The NADAAA founder not only runs his own top-tier architecture school—he’s managed to design and build three others
His first architecture school building, which opened six years ago, is at Georgia Tech, where, in collaboration with Lord Aeck Sargent, he turned a former engineering facility into a center for graduate architecture programs. Tehrani was able to suspend a design studio from an existing steel gantry, providing a lesson in structural audacity and leaving the building’s ground floor unencumbered (and thus able to serve myriad functions).
The second was the Faculty of Architecture, Building and Planning at the University of Melbourne (which he designed with the Australian firm John Wardle Architects). The challenge was that while students needed studio space, the university’s budget didn’t provide for it. So the architects “borrowed” square footage by, for example, making hallways wider than they needed to be and using the excess width for drafting tables as well as settings for model-making, conferences, and critiques. Altogether, they “found” enough work space for 800 of the school’s 2,000 students to use at any one time. A huge atrium, dominated by a dramatically coffered wooden ceiling and crisscrossed by angular metal stairways, gives the large school a place for both planned and impromptu gatherings.
Now he is preparing for the opening of the John H. Daniels Faculty of Architecture, Landscape, and Design at the University of Toronto on a prominent site with an existing neo-Gothic building, which he incorporated into the new structure. Given that the school offers training in architecture, landscape architecture, and urban design, Tehrani made sure the building “engaged all three disciplines.” Indeed, like the other two buildings, it invites collaboration; Tehrani says that “with the withering away of architecture as a siloed practice, we need buildings that encourage interdisciplinary thinking.”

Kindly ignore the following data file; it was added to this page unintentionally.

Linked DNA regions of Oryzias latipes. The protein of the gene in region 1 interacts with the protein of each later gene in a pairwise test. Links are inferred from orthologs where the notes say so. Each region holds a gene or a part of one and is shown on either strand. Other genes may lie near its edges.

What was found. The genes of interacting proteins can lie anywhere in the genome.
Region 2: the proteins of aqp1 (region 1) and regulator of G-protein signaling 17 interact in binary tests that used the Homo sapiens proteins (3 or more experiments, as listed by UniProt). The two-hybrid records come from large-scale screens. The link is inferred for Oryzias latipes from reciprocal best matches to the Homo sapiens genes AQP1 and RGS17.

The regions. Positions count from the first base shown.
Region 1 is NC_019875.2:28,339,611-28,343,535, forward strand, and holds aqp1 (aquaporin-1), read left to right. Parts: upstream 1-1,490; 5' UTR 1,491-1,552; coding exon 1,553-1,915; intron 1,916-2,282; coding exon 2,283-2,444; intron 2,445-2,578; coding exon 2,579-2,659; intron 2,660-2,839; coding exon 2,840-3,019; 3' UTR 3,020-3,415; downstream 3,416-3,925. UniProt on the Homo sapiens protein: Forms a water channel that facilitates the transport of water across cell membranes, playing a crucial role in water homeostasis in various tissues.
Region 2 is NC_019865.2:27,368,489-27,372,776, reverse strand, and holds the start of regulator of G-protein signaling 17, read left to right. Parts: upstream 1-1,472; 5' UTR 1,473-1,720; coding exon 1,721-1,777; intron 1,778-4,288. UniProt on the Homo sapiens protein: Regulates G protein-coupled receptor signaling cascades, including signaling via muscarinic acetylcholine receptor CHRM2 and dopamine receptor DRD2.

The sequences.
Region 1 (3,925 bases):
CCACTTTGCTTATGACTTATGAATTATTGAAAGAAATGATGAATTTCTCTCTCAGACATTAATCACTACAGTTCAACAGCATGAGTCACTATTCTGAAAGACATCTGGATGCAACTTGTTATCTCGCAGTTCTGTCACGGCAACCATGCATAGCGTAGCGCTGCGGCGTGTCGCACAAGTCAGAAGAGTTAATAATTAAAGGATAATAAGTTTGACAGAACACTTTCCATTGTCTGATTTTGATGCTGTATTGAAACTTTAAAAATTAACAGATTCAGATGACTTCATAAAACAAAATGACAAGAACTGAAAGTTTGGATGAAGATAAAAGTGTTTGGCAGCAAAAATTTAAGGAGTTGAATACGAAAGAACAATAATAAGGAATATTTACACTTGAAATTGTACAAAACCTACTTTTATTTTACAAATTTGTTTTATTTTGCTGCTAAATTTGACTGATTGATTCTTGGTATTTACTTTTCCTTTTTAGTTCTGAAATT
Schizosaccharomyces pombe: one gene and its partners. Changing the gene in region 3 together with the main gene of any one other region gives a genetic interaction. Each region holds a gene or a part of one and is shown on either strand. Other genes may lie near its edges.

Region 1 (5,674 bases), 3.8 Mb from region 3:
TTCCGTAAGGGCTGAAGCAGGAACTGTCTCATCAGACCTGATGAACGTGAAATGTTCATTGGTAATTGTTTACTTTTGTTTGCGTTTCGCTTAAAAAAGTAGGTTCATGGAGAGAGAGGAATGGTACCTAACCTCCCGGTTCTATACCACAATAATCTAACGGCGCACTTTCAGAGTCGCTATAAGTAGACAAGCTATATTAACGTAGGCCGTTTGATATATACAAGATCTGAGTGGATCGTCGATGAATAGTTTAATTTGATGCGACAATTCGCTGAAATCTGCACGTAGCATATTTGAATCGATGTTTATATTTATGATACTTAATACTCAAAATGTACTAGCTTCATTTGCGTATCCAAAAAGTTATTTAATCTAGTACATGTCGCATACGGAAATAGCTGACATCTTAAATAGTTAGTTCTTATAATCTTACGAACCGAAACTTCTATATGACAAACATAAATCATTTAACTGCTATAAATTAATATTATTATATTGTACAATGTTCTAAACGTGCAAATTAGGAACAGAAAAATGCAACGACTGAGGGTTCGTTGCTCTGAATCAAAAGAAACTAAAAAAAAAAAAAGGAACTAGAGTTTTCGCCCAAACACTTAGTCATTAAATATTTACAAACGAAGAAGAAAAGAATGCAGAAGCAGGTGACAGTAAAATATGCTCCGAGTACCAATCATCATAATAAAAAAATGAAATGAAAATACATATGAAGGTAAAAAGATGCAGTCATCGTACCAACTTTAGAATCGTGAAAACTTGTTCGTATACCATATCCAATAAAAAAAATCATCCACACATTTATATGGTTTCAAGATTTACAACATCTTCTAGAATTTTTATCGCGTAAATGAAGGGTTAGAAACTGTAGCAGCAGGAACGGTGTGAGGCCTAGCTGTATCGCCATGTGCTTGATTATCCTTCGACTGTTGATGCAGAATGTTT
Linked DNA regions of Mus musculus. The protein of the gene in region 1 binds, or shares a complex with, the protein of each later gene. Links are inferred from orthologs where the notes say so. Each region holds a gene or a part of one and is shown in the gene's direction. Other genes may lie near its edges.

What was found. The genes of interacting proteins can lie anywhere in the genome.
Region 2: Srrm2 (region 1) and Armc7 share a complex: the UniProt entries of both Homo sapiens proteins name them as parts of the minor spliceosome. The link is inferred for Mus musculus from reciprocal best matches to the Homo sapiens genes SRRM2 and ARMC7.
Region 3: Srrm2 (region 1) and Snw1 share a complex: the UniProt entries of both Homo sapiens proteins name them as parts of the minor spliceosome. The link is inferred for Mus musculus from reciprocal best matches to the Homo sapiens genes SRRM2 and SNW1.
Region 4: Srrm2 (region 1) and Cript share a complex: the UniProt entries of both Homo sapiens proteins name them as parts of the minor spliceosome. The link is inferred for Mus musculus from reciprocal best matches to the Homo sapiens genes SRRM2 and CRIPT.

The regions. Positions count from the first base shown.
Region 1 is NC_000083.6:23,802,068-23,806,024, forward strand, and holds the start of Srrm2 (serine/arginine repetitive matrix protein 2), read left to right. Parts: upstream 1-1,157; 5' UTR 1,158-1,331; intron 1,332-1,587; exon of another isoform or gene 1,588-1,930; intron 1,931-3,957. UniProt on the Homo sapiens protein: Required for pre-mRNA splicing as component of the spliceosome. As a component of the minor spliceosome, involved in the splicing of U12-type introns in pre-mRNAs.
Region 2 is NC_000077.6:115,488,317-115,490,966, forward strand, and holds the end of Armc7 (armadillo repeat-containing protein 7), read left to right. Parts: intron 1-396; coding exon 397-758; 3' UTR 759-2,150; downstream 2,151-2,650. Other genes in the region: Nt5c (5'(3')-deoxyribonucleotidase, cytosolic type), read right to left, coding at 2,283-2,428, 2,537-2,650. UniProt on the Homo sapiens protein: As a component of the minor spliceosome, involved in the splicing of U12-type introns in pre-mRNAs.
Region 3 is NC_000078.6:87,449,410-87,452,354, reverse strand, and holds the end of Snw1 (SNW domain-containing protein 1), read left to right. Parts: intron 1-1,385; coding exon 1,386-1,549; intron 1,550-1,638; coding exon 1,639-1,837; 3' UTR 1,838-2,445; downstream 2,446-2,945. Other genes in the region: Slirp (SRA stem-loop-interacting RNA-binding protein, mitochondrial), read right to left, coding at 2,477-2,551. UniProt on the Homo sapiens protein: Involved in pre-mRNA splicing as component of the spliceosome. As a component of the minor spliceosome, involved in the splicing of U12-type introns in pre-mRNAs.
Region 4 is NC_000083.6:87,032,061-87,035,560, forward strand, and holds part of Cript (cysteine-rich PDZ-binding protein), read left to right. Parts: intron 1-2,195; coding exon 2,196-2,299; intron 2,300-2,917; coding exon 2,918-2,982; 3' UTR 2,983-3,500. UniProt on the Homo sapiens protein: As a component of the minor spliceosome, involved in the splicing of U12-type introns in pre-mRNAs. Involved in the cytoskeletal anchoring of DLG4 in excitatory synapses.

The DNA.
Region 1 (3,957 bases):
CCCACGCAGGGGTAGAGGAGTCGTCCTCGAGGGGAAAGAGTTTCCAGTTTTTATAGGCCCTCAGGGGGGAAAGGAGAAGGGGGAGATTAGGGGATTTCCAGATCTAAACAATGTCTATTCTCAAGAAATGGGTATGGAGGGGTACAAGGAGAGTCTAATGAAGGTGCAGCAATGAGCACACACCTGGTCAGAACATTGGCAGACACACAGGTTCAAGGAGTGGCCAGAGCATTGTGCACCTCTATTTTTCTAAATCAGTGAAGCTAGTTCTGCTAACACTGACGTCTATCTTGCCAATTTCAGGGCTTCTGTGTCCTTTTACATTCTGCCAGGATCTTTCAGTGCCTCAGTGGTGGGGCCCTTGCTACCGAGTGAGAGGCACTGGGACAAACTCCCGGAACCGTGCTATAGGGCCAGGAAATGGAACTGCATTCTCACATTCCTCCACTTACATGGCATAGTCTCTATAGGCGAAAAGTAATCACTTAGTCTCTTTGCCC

Tehrani, 53, practices what he preaches. In addition to leading NADAAA (with principals Katherine Faulkner and Daniel Gallagher), he is working with architect Samuel Anderson on a number of changes to the architecture studios in the Cooper Union’s beloved Foundation Building (though not to its landmarked exterior).
In both his roles—as a designer working with deans and a dean working with designers—he says the key is close collaboration. So close, he says, that “the line between being an architect and being a client is very thin.”